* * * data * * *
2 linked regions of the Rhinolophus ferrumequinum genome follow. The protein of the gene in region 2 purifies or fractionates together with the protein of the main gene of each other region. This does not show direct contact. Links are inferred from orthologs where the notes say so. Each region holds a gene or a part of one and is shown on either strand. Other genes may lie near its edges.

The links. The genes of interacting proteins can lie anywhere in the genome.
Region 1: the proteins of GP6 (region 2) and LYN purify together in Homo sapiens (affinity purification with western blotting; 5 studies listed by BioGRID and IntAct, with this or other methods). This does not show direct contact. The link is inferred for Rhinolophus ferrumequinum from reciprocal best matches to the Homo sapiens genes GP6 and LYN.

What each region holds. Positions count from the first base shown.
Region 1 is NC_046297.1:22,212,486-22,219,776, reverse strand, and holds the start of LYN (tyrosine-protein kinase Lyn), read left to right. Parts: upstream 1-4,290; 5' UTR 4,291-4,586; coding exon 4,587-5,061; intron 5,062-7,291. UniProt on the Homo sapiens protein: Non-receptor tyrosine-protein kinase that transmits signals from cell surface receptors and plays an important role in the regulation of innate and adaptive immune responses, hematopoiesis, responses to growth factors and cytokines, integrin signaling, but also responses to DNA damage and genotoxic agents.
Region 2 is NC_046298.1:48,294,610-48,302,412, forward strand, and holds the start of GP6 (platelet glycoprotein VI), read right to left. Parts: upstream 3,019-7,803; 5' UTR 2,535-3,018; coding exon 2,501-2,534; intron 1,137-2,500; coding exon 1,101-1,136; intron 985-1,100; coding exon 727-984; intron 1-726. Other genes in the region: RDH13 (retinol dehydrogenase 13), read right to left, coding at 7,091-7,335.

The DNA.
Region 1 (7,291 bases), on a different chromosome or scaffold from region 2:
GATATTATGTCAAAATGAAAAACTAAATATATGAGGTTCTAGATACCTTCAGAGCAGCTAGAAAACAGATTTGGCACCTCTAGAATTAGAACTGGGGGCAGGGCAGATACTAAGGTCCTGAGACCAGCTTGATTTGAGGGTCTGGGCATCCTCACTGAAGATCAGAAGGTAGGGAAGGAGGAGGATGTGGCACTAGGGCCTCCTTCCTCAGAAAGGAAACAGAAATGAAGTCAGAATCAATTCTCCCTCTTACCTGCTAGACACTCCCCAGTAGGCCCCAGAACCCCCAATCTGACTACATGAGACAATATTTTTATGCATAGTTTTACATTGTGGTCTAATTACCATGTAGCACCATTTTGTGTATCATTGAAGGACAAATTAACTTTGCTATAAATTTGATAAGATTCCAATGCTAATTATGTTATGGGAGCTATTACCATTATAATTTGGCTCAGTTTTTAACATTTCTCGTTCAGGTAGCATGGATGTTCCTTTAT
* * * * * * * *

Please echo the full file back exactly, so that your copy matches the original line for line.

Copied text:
2 linked regions of the Rhinolophus ferrumequinum genome follow. The protein of the gene in region 2 purifies or fractionates together with the protein of the main gene of each other region. This does not show direct contact. Links are inferred from orthologs where the notes say so. Each region holds a gene or a part of one and is shown on either strand. Other genes may lie near its edges.

The links. The genes of interacting proteins can lie anywhere in the genome.
Region 1: the proteins of GP6 (region 2) and LYN purify together in Homo sapiens (affinity purification with western blotting; 5 studies listed by BioGRID and IntAct, with this or other methods). This does not show direct contact. The link is inferred for Rhinolophus ferrumequinum from reciprocal best matches to the Homo sapiens genes GP6 and LYN.

What each region holds. Positions count from the first base shown.
Region 1 is NC_046297.1:22,212,486-22,219,776, reverse strand, and holds the start of LYN (tyrosine-protein kinase Lyn), read left to right. Parts: upstream 1-4,290; 5' UTR 4,291-4,586; coding exon 4,587-5,061; intron 5,062-7,291. UniProt on the Homo sapiens protein: Non-receptor tyrosine-protein kinase that transmits signals from cell surface receptors and plays an important role in the regulation of innate and adaptive immune responses, hematopoiesis, responses to growth factors and cytokines, integrin signaling, but also responses to DNA damage and genotoxic agents.
Region 2 is NC_046298.1:48,294,610-48,302,412, forward strand, and holds the start of GP6 (platelet glycoprotein VI), read right to left. Parts: upstream 3,019-7,803; 5' UTR 2,535-3,018; coding exon 2,501-2,534; intron 1,137-2,500; coding exon 1,101-1,136; intron 985-1,100; coding exon 727-984; intron 1-726. Other genes in the region: RDH13 (retinol dehydrogenase 13), read right to left, coding at 7,091-7,335.

The DNA.
Region 1 (7,291 bases), on a different chromosome or scaffold from region 2:
GATATTATGTCAAAATGAAAAACTAAATATATGAGGTTCTAGATACCTTCAGAGCAGCTAGAAAACAGATTTGGCACCTCTAGAATTAGAACTGGGGGCAGGGCAGATACTAAGGTCCTGAGACCAGCTTGATTTGAGGGTCTGGGCATCCTCACTGAAGATCAGAAGGTAGGGAAGGAGGAGGATGTGGCACTAGGGCCTCCTTCCTCAGAAAGGAAACAGAAATGAAGTCAGAATCAATTCTCCCTCTTACCTGCTAGACACTCCCCAGTAGGCCCCAGAACCCCCAATCTGACTACATGAGACAATATTTTTATGCATAGTTTTACATTGTGGTCTAATTACCATGTAGCACCATTTTGTGTATCATTGAAGGACAAATTAACTTTGCTATAAATTTGATAAGATTCCAATGCTAATTATGTTATGGGAGCTATTACCATTATAATTTGGCTCAGTTTTTAACATTTCTCGTTCAGGTAGCATGGATGTTCCTTTAT